


benchmarking – code the algorithm, run it with some
specific input and measure time taken


time
space
better for measuring and comparing the performance of
processors than for measuring and comparing the performance
of algorithms
Big Oh (asymptotic analysis) provides a formula that
associates n, the problem size, with t, the processing
time required to solve the problem
15
big Oh

measures an algorithm’s growth rate


how fast does the time required for an algorithm to
execute increase as the size of the problem increases?
is an intrinsic property of the algorithm

independent of particular machine or code
based on number of instructions executed
 for some algorithms is data-dependent
 meaningful for “large” problem sizes

16
Computing

x * x * x .. * x
(n times)
recursive definition



for n &gt;= 0
iterative definition


n
x
x0 = 1
xn = x * xn-1
(for n &gt; 0)
another recursive definition



x0 = 1
xn = (xn/2)2
xn = x * (xn/2)2
(for n &gt; 0 and n is even)
(for n &gt; 0 and n is odd)
17
Iterative Power function
double IterPow (double X, int N) {
double Result = 1;
while (N &gt; 0) {
Result *= X;
N--;
{
return Result;
}
Total instruction count:
1
n+1
n
n
critical region
1
3n+3
algorithm's computing time (t) as a function of n is: 3n + 3
t is on the order of f(n) - O[f(n)]
O[3n + 3] is n
18
Recursive Power function
double RecPow (double X, int N) {
if (N == 0)
return 1;
else
return X * RecPow(X, N - 1);
}
Base case
1
1
Recursive case
1
1 + T(n-1)
total: 2
2 + T(n-1)
Number of times base case is executed:
1
Number of times recursive case is executed: n
Algorithm's computing time (t) as a function of n is: 2n + 2
O[2n + 2] is n
19
Another Power Function
Base case
double Pow3 (double X, int N) {
if (N == 0)
1
return 1;
1
else {
double halfPower = Pow3(X, N/2);
if (N % 2 == 0)
return halfPower * halfPower;
else
return X * halfPower * halfPower;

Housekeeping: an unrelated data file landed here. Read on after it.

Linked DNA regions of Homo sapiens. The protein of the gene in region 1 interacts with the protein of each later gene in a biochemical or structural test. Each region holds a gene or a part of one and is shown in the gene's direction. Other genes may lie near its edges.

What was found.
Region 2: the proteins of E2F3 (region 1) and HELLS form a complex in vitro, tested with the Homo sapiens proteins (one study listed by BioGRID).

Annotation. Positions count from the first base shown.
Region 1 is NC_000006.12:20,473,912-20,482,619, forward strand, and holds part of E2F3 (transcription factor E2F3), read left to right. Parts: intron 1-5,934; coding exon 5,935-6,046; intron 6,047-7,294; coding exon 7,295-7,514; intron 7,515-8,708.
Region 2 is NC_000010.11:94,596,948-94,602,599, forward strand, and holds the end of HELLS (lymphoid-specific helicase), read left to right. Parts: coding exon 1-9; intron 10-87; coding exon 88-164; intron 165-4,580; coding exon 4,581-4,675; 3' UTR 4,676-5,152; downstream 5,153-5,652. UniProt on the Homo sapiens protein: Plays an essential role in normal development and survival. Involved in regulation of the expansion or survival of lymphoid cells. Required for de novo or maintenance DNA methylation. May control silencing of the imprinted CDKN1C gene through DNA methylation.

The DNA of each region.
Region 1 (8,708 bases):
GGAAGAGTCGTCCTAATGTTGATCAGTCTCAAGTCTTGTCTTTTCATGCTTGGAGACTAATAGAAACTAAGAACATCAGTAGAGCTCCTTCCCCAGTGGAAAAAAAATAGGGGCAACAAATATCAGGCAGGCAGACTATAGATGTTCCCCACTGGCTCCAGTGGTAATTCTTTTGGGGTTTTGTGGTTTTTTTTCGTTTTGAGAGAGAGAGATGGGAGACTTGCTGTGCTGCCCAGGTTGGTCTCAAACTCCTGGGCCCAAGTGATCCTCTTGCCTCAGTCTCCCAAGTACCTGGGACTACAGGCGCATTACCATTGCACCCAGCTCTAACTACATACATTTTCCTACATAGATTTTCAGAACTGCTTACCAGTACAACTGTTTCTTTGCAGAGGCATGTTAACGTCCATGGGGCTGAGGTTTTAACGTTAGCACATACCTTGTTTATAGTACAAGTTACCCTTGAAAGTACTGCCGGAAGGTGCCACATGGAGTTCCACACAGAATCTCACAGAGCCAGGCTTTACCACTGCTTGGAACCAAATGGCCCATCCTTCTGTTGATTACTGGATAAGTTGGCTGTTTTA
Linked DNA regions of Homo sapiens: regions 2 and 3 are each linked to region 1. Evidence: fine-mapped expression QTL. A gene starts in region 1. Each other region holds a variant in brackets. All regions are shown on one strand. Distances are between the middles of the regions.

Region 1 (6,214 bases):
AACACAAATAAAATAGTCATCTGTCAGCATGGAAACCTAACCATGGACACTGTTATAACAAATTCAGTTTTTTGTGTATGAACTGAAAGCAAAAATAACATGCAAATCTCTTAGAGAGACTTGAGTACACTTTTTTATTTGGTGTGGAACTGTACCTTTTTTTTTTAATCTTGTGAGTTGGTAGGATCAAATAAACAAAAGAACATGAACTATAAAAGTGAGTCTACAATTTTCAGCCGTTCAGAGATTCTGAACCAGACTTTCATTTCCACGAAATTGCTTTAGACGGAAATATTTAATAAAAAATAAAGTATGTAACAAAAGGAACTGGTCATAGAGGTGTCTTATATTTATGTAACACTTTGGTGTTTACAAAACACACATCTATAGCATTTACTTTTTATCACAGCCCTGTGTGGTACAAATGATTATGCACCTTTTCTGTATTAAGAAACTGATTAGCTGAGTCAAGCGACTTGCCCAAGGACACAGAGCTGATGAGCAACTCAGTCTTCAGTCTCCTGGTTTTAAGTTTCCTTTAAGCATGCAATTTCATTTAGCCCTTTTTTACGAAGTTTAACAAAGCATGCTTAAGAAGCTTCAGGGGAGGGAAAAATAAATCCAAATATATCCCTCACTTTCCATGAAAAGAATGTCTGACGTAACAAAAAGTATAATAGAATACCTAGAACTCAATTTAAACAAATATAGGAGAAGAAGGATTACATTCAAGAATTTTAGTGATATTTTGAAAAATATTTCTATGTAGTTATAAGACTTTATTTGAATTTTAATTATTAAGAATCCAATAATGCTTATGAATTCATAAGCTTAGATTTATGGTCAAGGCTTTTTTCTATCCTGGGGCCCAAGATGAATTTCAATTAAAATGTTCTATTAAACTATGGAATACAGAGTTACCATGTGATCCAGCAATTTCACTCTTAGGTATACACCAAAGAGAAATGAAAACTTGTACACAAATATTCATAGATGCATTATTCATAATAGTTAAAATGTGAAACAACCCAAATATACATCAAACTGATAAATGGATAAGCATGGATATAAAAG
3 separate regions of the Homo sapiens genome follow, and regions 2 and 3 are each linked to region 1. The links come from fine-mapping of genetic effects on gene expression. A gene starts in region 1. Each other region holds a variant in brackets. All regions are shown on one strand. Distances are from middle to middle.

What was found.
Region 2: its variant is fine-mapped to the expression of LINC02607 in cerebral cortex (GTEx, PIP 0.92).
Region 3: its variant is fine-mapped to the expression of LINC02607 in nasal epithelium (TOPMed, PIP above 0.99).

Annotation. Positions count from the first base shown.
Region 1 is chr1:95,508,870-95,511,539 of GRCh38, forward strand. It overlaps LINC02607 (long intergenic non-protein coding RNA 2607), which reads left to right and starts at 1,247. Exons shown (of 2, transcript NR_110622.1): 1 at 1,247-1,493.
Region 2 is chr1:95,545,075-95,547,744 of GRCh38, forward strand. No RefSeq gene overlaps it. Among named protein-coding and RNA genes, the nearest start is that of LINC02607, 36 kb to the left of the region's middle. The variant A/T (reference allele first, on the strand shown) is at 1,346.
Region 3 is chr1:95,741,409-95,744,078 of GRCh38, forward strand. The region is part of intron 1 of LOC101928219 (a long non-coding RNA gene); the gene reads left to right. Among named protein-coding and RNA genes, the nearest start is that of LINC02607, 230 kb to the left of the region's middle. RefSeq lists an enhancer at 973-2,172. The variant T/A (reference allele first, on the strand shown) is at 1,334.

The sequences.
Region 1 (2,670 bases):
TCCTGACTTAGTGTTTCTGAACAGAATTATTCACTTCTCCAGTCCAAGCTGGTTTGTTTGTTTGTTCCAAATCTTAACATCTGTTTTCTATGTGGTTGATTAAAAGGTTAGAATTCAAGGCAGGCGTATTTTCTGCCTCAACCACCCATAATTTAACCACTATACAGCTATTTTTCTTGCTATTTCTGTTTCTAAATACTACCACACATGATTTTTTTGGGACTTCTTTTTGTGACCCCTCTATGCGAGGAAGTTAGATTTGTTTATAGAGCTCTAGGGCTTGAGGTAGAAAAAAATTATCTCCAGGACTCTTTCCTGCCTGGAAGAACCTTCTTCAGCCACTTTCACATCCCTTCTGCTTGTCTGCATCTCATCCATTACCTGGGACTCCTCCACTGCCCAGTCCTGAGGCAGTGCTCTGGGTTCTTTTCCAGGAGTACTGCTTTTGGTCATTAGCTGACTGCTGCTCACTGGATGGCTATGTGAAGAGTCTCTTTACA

}
}
total: 2
Recursive case
1
T(n/2)
1
1(even)
1(odd)
3 + T(n/2)
Number of times base case is executed:
1
Number of times recursive case is executed: log2 n
Algorithm's computing time (t) as a function of n is: 3 log2 n + 2
O[3 log2 n + 2] is log2 n
20
Computational Complexity

Computing time, T(n), of an algorithm is a function
of the problem size (based on instruction count)
T(n) for IterPow is: 3n + 3
 T(n) for RecPow is: 2n + 2
 T(n) for Pow3 is: 3 log2 n + 2


Computational complexity of an algorithm is the rate
at which T(n) grows as the problem size grows



is expressed using &quot;big Oh&quot; notation
growth rate (big Oh) of 3n+3 and of 2n+2 is: n
big Oh of 3 log2 n + 2 is: log2 n
21
Common big Ohs
 constant
 logarithmic
 linear
n
log n
 cubic
 exponential
O(1)
O(log2 N)
O(N)
O(N log2 N)
O(N2)
O(N3)
O(2N)
22
Comparing Growth Rates
2n
n2
n log2 n
n
T(n)
log2 n
Problem Size
23
An Experiment
Execution time (in seconds)
2^25
2^50
2^100
IterPow
.71
1.15
2.03
RecPow
3.63
7.42
15.05
.99
1.15
1.38
Pow3
(1,000,000 repetitions)
24
Uses of big Oh
 compare
algorithms which perform the
same function
search algorithms
 sorting algorithms

 comparing
each operation is an algorithm and has a big
Oh
 data structure chosen affects big Oh of the

25
Comparing algorithms
Sequential search
 growth rate is O(n)
 average number of
comparisons done is
n/2

n
100
500
1000
5000
n/2
50
250
500
2500
Binary search
 growth rate is O(log2 n)
 average number of
comparisons done is
2((log2 n) -1)

2((log2 n)-1)